Purposes of Assessment in RTI

advertisement
Purposes of Assessment
Knappa School District
4/19/10
Purposes of Assessment
1. Screening
2. Progress Monitoring
3. Diagnostic
The Importance of data
Screening
Good Screening Tools
Screening Tools are
designed to:
1. Compare all students to the
same grade-level standard
2. Be efficient, standardized,
reliable, and valid
3. Accurately identify those who
are on track to meet grade
level expectations, and those
who will need more support
4. Evaluate the quality of your
schoolwide instructional
system
Screening tools are NOT
designed to:
1. Identify specific instructional
levels for individual students
2. Take a large amount of
instructional time and vary
between classrooms
3. Identify WHY some students
will need more support
4. Evaluate individual teachers
1. Compare all students to the
same grade-level standard
ALL students are assessed against the grade
level-standard at least 3 times a year,
regardless of instructional level
"If you don't know where you are going, you
will wind up somewhere else.“
~ Yogi Berra
2. Be efficient, standardized,
reliable, and valid
“Curriculum Based Measures (CBM) are usually
composed of a set of standard directions, a timing
device, set of materials, scoring rules, standards for
judging performance, and record form or charts.”
These are also called General Outcome Measures
(GOM)
Essential Features of CBM Tools
• Robust indicator of academic health
• Brief and easy to administer
• Can be administered frequently
• Must have multiple, equivalent forms
(If the metric isn’t the same, the data are meaningless)
• Must be sensitive to growth
What are Screening Tools?
Screening Tools
•
•
•
•
DIBELS
Oral Reading Fluency
Maze
EasyCBM
Not Screening Tools
•
•
•
•
•
•
•
Quick Phonics Screener
QRI-IV
DRA2
Running Records
Report cards
Meeting OAKS standards
Core curriculum weekly tests
on skills that are learned
OAKS
• Passing OAKS 3rd grade (204)
places a child in the 17th
percentile
• Passing 3rd grade is not
enough.
• By 5th grade, if these students
stay at the same percentile
they will fail OAKS
• By 10th grade, if these students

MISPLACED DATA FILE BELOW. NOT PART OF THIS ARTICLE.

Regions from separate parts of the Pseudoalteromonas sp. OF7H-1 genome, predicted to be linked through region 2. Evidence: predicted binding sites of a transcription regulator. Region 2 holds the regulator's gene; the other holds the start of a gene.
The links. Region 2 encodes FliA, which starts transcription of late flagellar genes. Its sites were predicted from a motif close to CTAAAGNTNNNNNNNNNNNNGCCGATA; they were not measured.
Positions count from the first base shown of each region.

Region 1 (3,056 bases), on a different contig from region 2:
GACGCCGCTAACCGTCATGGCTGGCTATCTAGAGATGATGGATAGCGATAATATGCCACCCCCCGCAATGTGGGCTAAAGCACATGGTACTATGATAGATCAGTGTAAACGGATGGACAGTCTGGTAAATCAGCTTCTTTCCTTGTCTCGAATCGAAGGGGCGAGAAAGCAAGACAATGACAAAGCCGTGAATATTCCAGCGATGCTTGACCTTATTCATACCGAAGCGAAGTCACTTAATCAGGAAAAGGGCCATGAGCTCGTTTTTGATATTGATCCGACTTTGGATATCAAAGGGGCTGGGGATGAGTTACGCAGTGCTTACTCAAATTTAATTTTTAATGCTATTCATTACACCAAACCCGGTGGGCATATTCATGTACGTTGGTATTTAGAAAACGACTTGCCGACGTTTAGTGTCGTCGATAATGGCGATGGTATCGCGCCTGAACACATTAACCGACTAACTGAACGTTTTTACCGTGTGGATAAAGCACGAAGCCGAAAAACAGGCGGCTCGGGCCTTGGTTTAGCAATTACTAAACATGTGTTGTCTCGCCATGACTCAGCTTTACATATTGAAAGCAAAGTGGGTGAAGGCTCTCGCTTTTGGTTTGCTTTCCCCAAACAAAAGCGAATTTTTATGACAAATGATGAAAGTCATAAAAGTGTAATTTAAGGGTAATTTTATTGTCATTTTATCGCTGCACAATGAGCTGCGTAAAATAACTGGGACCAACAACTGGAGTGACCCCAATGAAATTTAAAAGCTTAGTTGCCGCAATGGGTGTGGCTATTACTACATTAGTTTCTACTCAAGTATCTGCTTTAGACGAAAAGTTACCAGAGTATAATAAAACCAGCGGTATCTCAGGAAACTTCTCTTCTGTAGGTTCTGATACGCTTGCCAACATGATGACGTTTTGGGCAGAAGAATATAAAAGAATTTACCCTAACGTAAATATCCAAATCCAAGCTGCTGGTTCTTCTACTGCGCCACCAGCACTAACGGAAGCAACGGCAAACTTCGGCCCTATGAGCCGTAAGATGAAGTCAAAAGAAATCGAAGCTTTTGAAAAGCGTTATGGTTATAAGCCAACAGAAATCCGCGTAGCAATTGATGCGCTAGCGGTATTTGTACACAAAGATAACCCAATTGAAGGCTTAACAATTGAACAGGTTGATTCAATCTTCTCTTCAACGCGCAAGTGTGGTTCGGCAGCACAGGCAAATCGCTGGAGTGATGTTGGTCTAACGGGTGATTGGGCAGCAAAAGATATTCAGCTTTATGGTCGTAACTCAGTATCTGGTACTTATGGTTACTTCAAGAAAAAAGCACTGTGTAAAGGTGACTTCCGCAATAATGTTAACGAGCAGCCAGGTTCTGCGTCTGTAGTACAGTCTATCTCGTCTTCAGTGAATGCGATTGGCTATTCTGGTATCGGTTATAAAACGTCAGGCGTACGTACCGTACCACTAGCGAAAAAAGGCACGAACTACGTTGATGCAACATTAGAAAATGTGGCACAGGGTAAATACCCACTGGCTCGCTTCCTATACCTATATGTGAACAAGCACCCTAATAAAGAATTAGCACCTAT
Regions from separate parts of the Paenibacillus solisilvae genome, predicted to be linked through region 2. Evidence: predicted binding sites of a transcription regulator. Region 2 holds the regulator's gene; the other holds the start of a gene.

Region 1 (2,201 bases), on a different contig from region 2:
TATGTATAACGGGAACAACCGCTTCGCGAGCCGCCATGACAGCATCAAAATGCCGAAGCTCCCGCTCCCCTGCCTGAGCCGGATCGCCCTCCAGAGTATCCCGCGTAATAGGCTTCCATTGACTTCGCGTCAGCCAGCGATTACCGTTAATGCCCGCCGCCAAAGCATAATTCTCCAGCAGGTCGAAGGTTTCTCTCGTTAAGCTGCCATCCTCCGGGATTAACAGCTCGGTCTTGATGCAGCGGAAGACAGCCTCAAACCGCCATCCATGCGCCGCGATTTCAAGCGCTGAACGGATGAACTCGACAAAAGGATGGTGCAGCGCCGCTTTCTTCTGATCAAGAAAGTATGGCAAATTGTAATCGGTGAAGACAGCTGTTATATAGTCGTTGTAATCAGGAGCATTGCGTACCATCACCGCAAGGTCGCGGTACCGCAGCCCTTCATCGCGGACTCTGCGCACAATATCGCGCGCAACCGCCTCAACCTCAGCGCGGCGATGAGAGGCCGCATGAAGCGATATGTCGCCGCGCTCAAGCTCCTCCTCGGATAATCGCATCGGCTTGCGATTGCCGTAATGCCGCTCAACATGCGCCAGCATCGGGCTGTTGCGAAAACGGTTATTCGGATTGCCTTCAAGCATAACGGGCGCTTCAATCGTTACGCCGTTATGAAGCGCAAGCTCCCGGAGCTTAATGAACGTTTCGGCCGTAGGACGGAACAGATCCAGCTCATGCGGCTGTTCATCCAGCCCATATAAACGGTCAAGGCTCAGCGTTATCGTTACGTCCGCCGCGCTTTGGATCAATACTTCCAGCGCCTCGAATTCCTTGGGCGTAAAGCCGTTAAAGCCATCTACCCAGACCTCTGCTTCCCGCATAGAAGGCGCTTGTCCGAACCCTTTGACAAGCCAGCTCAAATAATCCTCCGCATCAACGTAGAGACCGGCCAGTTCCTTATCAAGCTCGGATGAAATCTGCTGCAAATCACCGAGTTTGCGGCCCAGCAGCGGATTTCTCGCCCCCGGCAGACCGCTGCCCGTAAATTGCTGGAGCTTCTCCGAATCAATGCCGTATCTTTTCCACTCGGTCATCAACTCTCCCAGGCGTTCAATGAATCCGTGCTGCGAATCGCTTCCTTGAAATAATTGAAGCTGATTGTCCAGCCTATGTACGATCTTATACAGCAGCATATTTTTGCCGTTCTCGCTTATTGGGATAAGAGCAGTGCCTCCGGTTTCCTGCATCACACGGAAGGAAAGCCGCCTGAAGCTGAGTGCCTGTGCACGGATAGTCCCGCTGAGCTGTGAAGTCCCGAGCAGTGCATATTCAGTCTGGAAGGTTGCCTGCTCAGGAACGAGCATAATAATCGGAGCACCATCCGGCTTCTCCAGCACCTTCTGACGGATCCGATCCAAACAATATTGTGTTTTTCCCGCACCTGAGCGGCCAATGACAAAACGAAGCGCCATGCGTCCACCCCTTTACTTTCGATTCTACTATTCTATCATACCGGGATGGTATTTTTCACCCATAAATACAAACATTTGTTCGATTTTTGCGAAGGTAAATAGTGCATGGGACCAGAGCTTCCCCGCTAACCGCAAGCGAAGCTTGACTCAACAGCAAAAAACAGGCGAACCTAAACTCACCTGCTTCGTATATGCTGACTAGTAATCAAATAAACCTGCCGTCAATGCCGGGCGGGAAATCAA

stay at the same percentile
they will fail OAKS
• This student will score a 236
and pass at the 37th percentile
Based on 2008-2009 ODE percentiles
Reading CBM: DIBELS
Dynamic Indicators of Basic Early Literacy Skills
Reading CBM: DIBELS
Dynamic Indicators of Basic Early Literacy Skills
Grade Levels K-2
Time to
administer
1-2 minute per measure
Skills
measured
Phonemic awareness, Phonics
Strengths
Free
Quick and easy to administer
Highly predictive of later reading
Research-based benchmarks
Weaknesses
Limited to early literacy skills
Can only give to 1 student at a time
Reading CBM: ORF
Oral Reading Fluency
Reading CBM: ORF
Oral Reading Fluency
Grade Levels 1-6 (DIBELS)
Time to
administer
1 minute per passage
Skills
measured
Oral reading fluency and accuracy
Strengths
Free
Quick and easy to administer
Highly predictive of later reading
Research-based benchmarks
Indicator of reading comprehension
Weaknesses
Can only give to 1 student at a time
Not a comprehensive comprehension measure
Oral reading fluency and
comprehension activity
• Find a partner. One person will be the Test
Administrator, paper A. The other will be
the Test Taker, paper B.
• Read your directions to yourself. Test
Administrator, give the test and score.
• Test Taker, read the passage aloud and be
prepared to answer questions.
Oral reading fluency and
comprehension activity
Oral Reading Errors per Page at Different Levels of Accuracy
95%
98%
99%
The Secret Life of Bees
18.5
7.4
3.6
My Brother Sam is Dead
15
6
3
The Magic School Bus
6
2.4
1.2
Why Use Fluency Measures for
Screening?
• Oral Reading Fluency and Accuracy in reading
connected text is one of the best indicators of overall
reading comprehension (Fuchs, Fuchs, Hosp, &
Jenkins, 2001)
• Always examine fluency AND accuracy
• Students MUST be accurate with any skill before they
are fluent.
Oral reading fluency (ORF) does not tell you everything about a
student’s reading skill, but a child who cannot read fluently
and accurately cannot fully comprehend written text and will
need additional support.
Fluency Non-Example
Reading CBM:
Maze
Grade Levels 1 – 8 (AIMSWEB) 3-6 (DIBELS)
Time to
administer
3-5 minutes
Skills
measured
Reading Comprehension
Strengths
Free (if using DIBELS)
Quick and easy to administer
Can administer to groups of students
Indicator of reading comprehension
Weaknesses
Time consuming to score
Only a “surface” comprehension measure
Students make less growth than on ORF
3. Accurately identify those who are on track
and those who will need more support
We must identify struggling students, BEFORE they fall too
far behind
Good, Simmons, & Smith (1998)